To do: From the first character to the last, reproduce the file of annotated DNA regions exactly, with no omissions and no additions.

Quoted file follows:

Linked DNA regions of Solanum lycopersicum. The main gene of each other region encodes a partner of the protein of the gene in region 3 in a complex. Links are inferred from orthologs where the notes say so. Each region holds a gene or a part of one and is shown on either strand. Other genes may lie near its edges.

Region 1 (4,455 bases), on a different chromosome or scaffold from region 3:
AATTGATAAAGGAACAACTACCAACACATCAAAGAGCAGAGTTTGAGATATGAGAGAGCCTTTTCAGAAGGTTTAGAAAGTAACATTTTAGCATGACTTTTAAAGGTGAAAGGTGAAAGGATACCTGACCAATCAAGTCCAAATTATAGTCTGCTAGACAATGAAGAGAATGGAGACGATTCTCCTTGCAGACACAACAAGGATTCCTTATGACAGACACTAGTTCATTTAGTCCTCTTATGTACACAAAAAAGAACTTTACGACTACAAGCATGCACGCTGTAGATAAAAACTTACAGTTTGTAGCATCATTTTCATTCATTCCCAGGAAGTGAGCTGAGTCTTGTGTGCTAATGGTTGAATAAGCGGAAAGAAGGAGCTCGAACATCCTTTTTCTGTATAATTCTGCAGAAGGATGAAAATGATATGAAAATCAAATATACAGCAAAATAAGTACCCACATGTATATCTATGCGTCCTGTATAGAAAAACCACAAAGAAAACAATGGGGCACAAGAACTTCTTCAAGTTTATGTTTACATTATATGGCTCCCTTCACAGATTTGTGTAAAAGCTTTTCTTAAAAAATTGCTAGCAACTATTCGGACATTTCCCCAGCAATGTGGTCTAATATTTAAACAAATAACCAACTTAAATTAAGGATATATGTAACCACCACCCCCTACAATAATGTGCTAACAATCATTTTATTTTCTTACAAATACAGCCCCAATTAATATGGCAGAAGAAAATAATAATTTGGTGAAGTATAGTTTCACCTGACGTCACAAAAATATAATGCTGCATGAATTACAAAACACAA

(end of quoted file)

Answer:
Linked DNA regions of Solanum lycopersicum. The main gene of each other region encodes a partner of the protein of the gene in region 3 in a complex. Links are inferred from orthologs where the notes say so. Each region holds a gene or a part of one and is shown on either strand. Other genes may lie near its edges.

Region 1 (4,455 bases), on a different chromosome or scaffold from region 3:
AATTGATAAAGGAACAACTACCAACACATCAAAGAGCAGAGTTTGAGATATGAGAGAGCCTTTTCAGAAGGTTTAGAAAGTAACATTTTAGCATGACTTTTAAAGGTGAAAGGTGAAAGGATACCTGACCAATCAAGTCCAAATTATAGTCTGCTAGACAATGAAGAGAATGGAGACGATTCTCCTTGCAGACACAACAAGGATTCCTTATGACAGACACTAGTTCATTTAGTCCTCTTATGTACACAAAAAAGAACTTTACGACTACAAGCATGCACGCTGTAGATAAAAACTTACAGTTTGTAGCATCATTTTCATTCATTCCCAGGAAGTGAGCTGAGTCTTGTGTGCTAATGGTTGAATAAGCGGAAAGAAGGAGCTCGAACATCCTTTTTCTGTATAATTCTGCAGAAGGATGAAAATGATATGAAAATCAAATATACAGCAAAATAAGTACCCACATGTATATCTATGCGTCCTGTATAGAAAAACCACAAAGAAAACAATGGGGCACAAGAACTTCTTCAAGTTTATGTTTACATTATATGGCTCCCTTCACAGATTTGTGTAAAAGCTTTTCTTAAAAAATTGCTAGCAACTATTCGGACATTTCCCCAGCAATGTGGTCTAATATTTAAACAAATAACCAACTTAAATTAAGGATATATGTAACCACCACCCCCTACAATAATGTGCTAACAATCATTTTATTTTCTTACAAATACAGCCCCAATTAATATGGCAGAAGAAAATAATAATTTGGTGAAGTATAGTTTCACCTGACGTCACAAAAATATAATGCTGCATGAATTACAAAACACAA